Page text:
Managing Your Blood Sugar

Managing Your Blood Sugar

Blood glucose (sugar) is the amount of glucose in your blood at a given time. It is important to check your blood glucose (sugar) levels, because it will: Provide a quick measurement of your blood glucose (sugar) level at a given time; Determine if you have a high or low blood glucose (sugar) level at a given time; Show you how your lifestyle and medication affect your blood glucose (sugar) levels; and Help you and your diabetes health-care team to make lifestyle and medication changes that will improve your blood glucose (sugar) levels. How often should you check your blood glucose (sugar) levels? How frequently you check your blood glucose (sugar) levels should be decided according to your own treatment plan. You and your health-care provider can discuss when and how often you should check your blood glucose (sugar) levels. Checking your blood glucose (sugar) levels is also called Self-Monitoring of Blood Glucose (SMBG). How do you test your blood glucose levels? A blood glucose (sugar) meter is used to check your blood glucose (sugar) at home. You can get these meters at most pharmacies or from your diabetes educator. Talk with your diabetes educator or pharmacist about which one is right for you. Once you receive a meter, ensure you receive the proper training before you begin to use it. Ask your health-care provider about: How and where to draw blood How to use and dispose of lancets (the device that punctures your skin) The size of the drop of blood needed The type of blood glucose (sugar) strips to use How to clean the meter How to check if the meter is accurate How to code your meter (if needed) Note: Your province or territory may subsidize the cost of blood glucose (sugar) monitoring supplies. Contact your local Diabetes Canada branch to find out if this appli Continue reading >>

Home Blood Glucose Test: How To Test For Diabetes At Home

Home Blood Glucose Test: How To Test For Diabetes At Home

Home blood glucose testing is a safe and affordable way to detect diabetes before it becomes a health issue. Diabetes, especially in the early stages, does not always cause symptoms. Almost half of people with the disease don't know they have it. For people already diagnosed with diabetes, a simple diabetes home test is vital in the management of blood sugar levels. It could even be lifesaving. How to test for diabetes at home Home blood glucose monitoring is designed to offer a picture of how the body is processing glucose. A doctor might recommend testing at three different times, and often over the course of several days: Morning fasting reading: This provides information about blood glucose levels before eating or drinking anything. Morning blood glucose readings give a baseline number that offers clues about how the body processes glucose during the day. Before a meal: Blood glucose before a meal tends to be low, so high blood glucose readings suggest difficulties managing blood sugar. After a meal: Post meal testing gives a good idea about how your body reacts to food, and if sugar is able to efficiently get into the cells for use. Blood glucose readings after a meal can help diagnose gestational diabetes, which happens during pregnancy. Most doctors recommend testing about 2 hours after a meal. For the most accurate testing, people should log the food they eat, and notice trends in their blood glucose readings. Whether you consume a high or low carbohydrate meal, if your blood sugar reading is higher than normal afterwards, this suggests the body is having difficulty managing meals and lowering blood glucose. After consulting a doctor about the right testing schedule and frequency, people should take the following steps: Read the manual for the blood glucose moni Continue reading >>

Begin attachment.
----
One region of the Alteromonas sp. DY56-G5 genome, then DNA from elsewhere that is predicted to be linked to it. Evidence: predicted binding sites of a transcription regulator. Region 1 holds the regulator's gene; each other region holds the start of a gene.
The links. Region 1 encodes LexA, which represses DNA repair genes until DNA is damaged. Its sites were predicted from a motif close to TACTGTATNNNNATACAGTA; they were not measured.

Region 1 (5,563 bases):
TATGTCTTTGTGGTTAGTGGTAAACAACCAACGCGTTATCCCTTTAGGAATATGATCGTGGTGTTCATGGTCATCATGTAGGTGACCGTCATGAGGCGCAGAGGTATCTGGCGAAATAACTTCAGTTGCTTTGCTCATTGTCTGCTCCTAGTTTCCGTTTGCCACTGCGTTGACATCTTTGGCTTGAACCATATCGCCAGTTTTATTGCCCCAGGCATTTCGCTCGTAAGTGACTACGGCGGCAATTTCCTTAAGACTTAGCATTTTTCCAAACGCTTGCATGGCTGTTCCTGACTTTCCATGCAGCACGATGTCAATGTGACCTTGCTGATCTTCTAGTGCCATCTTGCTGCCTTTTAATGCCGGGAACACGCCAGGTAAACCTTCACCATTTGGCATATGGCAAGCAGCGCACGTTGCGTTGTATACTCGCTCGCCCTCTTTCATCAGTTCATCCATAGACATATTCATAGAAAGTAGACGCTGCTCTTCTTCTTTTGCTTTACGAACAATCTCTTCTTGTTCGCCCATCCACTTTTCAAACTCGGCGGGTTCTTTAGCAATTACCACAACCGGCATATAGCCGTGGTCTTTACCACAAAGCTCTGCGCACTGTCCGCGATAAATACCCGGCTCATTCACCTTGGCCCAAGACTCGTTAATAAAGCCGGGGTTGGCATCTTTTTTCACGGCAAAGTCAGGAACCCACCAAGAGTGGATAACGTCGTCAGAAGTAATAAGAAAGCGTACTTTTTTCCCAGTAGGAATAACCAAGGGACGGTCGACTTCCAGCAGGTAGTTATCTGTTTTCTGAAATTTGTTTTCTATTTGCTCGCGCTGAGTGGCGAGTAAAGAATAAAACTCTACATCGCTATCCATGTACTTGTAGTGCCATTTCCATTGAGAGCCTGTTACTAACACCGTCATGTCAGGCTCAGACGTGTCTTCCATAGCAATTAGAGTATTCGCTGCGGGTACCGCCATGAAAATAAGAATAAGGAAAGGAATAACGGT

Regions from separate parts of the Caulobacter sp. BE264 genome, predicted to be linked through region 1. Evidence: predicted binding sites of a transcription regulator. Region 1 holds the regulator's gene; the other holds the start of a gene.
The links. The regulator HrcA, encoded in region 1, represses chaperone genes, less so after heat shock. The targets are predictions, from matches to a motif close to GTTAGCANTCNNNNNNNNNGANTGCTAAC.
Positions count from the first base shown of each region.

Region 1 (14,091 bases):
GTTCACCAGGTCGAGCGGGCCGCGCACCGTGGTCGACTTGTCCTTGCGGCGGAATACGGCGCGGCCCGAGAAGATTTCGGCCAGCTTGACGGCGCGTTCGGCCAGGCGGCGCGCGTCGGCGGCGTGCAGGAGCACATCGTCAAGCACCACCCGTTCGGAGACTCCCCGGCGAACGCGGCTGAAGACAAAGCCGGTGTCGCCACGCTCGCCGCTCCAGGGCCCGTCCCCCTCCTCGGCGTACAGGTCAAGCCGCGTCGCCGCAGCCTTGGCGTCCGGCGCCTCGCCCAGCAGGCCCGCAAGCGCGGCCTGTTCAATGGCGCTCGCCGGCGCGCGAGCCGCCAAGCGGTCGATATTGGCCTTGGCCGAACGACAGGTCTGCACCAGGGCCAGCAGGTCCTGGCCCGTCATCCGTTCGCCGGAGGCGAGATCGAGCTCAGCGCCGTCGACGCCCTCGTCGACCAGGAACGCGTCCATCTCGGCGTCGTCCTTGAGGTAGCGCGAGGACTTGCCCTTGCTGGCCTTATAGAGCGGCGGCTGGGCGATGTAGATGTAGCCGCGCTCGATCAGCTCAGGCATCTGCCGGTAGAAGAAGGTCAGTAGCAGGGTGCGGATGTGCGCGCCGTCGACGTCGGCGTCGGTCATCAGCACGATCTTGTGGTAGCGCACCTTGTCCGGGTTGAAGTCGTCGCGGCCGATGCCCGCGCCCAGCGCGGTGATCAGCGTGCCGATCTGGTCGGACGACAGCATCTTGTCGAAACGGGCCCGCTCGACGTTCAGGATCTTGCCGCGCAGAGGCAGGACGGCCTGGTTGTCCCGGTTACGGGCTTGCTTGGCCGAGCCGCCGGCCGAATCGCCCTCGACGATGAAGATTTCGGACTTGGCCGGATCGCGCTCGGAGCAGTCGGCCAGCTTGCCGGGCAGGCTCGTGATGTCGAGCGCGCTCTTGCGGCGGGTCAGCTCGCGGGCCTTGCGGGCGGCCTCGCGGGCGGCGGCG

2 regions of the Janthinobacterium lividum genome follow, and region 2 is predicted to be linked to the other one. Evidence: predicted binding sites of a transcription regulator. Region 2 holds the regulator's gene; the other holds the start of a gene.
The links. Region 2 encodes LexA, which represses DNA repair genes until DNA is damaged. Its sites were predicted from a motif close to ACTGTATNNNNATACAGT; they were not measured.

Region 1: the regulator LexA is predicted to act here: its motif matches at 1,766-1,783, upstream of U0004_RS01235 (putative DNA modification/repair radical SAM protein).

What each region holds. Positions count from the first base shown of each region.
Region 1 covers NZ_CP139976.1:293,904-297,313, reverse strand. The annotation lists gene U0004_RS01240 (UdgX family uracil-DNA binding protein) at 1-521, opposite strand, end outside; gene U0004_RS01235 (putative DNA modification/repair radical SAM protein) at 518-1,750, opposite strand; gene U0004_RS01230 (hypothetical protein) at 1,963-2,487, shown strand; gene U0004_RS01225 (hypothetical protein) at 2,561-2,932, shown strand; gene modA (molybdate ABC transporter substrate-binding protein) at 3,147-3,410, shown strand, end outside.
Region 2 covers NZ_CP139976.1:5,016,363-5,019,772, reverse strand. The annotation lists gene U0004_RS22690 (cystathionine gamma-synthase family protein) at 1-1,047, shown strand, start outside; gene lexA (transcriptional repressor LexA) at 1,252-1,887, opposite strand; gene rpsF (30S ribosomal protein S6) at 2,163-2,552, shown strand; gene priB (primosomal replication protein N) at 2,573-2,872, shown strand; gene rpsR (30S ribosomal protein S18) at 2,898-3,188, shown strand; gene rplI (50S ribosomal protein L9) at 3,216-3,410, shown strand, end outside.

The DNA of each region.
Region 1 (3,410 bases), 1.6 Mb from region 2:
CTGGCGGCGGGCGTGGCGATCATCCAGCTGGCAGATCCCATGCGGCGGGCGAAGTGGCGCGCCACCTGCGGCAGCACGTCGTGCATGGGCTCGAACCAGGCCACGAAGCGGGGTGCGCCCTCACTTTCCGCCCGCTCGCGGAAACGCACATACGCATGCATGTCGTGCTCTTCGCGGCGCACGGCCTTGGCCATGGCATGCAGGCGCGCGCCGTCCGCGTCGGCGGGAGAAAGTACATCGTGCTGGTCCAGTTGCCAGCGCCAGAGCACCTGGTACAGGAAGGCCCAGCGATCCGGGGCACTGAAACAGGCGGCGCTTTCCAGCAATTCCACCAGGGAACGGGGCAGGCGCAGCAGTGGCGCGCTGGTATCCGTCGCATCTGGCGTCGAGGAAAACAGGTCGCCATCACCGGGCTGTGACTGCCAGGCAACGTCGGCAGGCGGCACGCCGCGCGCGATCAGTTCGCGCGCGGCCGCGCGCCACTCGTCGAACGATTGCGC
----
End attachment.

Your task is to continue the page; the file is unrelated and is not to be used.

Testing

Testing

There are a range of tests which will need to be done to monitor your health and your diabetes. Some of these, such as your blood glucose levels, you will be able to do yourself. Others will be done by healthcare professionals. Self-monitoring of blood glucose can be a beneficial part of diabetes management. As part of the day-to-day routine it can help with necessary lifestyle and treatment choices as well as help to monitor for symptoms of hypo- or hyperglycaemia. Monitoring can also help you and your healthcare team to alter treatment which in turn can help prevent any long-term complications from developing. Some people with diabetes (but not all) will test their blood glucose levels at home. Home blood glucose testing gives an accurate picture of your blood glucose level at the time of the test. It involves pricking the side of your finger (as opposed to the pad) with a finger-pricking device and putting a drop of blood on a testing strip. Some people can't see the point of testing as they think they know by the way they feel, but the way you feel is not always a good or accurate guide to what is happening. Blood glucose targets It is important that the blood glucose levels being aimed for are as near normal as possible (that is in the range of those of a person who does not have diabetes). These are: 3.5–5.5mmol/l* before meals less than 8mmol/l, two hours after meals. There are many different opinions about the ideal range to aim for. As this is so individual to each person, the target levels must be agreed between the person and their diabetes team. The target blood glucose ranges below are indicated as a guide. Children with Type 1 diabetes (NICE 2015) on waking and before meals: 4–7mmol/l after meals: 5–9mmol/l.after meals: 5–9mmol/l. Adults with Type Continue reading >>